United Kingdom, The Supreme Court, R (on the application of EM, EH, AE and MA v Secretary of State for the Home Department), Judgement of 19 February 2014

Deciding bodies and decisions
UK Supreme Court, Judgement of 19 February 2014
Area of law
EU asylum law

Subject matter
Asylum seeker application - transfer to the Member State of first entry under Dublin II system rules - systemic deficiency test - inhumane and degrading treatment
Summary Facts Of The Case
The applicants, EM, EH, AE, MA, Iranian and Eritrean nationals, contested the return decision of the UK Secretary of State for the Home Department concerning their return to Italy. The applicants claimed that a transfer to Italy, the first country of entry according to the Dublin system, would go against their basic human rights and would therefore not be consistent with the prohibition of inhumaine and degrading treatment under Article 3 ECHR and Article 4 of the EU Charter.
Relation to the scope of the Charter
The case falls within the scope of the Charter as the UK national authorities are implementing EU law for the purpose of Article 51(1) of the Charter. The EU law connecting element is Article  3(2) of Dublin II Regulation (Regulation 343/2003), which allows Memebr State to refuse the return of an asylum seeker in the state of first arrival.
Relation between the Charter and EHCR
The UK Supreme Court reconciled the potentially conflictual interpretation of the two European supranational courts on the matter, by interpreting the N.S. and others preliminary ruling in light of established jurisprudence of the ECtHR, such as the Soering case. The UK Supreme Court held that, under EU law, Member States have to comply with the ECHR, and also the 1998 Human Rights Act which requires the Home Secretary to conform to the ECHR. The UK Supreme Court established that the legal test to be followed when determining whether particular violations of human rights amount to legitimate grounds for limiting mutual trust should be the ECtHR Soering test coupled with the M.S.S and N.S. thresholds. Thereby, both operational, systemic failures in the national asylum systems and individual risks of being exposed to treatment contrary to Article 3 ECHR and Article 4 EU Charter should be considered as legitimate thresholds for the limitation of the principle of mutual trust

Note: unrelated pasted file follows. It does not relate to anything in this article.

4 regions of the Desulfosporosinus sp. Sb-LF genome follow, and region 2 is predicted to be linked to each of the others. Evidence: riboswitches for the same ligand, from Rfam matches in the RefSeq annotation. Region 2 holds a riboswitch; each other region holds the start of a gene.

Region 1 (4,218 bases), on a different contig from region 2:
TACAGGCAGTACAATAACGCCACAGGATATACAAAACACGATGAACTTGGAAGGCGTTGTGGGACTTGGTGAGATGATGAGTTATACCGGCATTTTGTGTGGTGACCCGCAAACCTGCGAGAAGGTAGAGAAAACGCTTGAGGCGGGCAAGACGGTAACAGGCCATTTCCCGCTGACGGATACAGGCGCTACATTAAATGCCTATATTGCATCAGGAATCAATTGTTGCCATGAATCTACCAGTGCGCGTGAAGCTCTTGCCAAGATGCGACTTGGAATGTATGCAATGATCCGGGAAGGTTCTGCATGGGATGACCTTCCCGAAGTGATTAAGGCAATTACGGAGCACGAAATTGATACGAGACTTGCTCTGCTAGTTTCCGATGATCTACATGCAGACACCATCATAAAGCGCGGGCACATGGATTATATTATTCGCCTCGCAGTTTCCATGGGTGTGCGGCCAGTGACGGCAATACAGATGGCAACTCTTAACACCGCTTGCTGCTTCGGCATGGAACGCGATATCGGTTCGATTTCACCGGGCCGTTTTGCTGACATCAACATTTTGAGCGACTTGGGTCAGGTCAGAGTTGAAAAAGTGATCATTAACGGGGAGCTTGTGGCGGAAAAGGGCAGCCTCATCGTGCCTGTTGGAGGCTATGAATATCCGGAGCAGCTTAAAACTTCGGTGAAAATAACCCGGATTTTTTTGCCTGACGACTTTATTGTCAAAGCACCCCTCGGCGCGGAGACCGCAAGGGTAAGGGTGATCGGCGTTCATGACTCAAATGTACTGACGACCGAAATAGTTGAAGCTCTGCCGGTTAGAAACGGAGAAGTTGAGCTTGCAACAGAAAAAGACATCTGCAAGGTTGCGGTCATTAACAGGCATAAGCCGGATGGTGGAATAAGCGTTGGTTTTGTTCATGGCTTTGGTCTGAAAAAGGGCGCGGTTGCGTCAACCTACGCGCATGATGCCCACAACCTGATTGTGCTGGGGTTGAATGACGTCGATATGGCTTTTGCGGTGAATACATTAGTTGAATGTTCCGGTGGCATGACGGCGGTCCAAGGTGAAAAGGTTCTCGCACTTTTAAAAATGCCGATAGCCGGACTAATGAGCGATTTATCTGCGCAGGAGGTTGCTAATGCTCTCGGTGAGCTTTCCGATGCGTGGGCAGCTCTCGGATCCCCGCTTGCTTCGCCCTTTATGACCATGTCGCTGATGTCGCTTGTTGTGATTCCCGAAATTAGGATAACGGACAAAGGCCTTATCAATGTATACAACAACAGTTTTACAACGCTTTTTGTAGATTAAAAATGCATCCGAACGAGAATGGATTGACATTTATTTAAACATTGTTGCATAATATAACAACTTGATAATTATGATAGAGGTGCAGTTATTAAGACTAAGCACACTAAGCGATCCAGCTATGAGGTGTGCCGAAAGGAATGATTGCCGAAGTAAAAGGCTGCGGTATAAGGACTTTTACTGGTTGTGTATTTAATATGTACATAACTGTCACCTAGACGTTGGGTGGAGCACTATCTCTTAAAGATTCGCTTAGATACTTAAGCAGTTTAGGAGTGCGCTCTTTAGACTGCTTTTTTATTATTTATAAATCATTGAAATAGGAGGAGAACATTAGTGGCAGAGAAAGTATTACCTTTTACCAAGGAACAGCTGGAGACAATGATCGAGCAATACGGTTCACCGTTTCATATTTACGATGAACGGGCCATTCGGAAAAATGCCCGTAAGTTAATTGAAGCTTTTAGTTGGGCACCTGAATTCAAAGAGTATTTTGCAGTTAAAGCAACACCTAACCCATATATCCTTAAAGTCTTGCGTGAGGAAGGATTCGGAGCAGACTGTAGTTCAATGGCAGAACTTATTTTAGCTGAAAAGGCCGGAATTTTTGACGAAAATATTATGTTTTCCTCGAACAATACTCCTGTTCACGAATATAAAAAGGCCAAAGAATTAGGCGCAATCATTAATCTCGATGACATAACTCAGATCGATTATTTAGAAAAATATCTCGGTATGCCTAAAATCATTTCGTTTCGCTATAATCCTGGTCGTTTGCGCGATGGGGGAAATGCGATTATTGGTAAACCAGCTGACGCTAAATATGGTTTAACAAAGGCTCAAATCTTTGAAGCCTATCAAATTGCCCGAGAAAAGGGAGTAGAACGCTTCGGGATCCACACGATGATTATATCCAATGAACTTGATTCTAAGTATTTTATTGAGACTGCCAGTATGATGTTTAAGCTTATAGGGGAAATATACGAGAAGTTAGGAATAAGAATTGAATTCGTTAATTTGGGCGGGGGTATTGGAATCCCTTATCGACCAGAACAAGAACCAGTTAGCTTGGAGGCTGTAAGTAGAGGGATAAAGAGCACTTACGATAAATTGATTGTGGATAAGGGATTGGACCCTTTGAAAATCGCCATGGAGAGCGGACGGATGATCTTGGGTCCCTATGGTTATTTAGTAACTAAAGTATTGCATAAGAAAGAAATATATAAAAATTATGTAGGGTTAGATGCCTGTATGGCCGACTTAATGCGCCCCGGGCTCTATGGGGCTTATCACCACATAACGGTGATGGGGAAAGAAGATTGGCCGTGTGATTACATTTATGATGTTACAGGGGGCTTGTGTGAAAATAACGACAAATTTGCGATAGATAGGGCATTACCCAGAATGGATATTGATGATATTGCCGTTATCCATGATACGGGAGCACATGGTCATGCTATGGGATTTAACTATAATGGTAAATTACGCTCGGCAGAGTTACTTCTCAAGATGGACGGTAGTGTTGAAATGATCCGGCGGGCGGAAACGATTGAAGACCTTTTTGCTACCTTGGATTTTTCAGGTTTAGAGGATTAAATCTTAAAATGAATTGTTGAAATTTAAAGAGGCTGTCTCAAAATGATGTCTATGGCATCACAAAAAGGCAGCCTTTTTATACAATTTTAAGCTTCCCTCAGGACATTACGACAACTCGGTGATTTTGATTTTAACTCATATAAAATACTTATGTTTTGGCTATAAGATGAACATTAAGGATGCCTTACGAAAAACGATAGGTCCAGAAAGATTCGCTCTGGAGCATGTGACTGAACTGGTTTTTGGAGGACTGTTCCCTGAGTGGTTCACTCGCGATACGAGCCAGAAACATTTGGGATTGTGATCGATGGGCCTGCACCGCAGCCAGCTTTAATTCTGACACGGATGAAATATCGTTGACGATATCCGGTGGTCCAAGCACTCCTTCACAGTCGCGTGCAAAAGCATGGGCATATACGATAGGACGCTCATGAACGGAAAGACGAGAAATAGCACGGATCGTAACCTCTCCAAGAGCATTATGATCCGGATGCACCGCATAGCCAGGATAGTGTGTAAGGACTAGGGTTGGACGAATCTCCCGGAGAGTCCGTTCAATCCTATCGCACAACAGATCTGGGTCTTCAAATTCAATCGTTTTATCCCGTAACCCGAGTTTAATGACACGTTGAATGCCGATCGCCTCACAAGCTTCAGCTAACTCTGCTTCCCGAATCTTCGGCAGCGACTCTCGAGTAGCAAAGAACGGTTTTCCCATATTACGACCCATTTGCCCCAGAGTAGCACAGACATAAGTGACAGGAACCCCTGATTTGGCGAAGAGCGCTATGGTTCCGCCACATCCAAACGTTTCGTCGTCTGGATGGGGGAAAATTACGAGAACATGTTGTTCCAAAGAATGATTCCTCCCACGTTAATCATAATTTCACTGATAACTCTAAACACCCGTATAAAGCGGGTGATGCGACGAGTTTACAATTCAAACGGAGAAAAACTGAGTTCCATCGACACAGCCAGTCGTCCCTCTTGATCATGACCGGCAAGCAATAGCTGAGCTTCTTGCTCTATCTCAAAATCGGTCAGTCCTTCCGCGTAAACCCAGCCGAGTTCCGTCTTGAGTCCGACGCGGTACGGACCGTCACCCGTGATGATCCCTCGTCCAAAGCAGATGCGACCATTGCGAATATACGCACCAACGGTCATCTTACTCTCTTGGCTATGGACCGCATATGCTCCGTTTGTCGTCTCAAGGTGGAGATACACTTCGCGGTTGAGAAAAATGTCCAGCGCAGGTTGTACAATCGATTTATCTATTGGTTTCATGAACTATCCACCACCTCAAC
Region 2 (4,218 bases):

Vertical (UK Court of Appeal – UK Supreme Court)

Vertical (UK Court of Appeal and Supreme Court – CJEU and ECtHR)

Horizontal (CJEU – ECtHR)

Through consistent interpretation technique, national courts engaged in vertical judicial dialogue with the CJEU and ECtHR standard of protection on prohibition of inhumane or degrading treatment in cases involving transfers of asylum seekers under EU Dublin system

Impact on Jurisprudence
The UK Supreme Court approach was echoed by other national judgments on Dublin transfers, including under the revised Dublin III Regulation transfers.
As regards Dublin transfers to Italy, the Administrative Court of Nantes quashed a decision of a Dublin transfer to Italy based on the administration failure to carry out “a full and rigorous examination of the consequences of the applicant’s transfer in Italy”, and in particular of the existence of the N.S. conditions of “substantial grounds for believing that there are systemic flaws in the [Italian] asylum procedure and in the reception conditions”.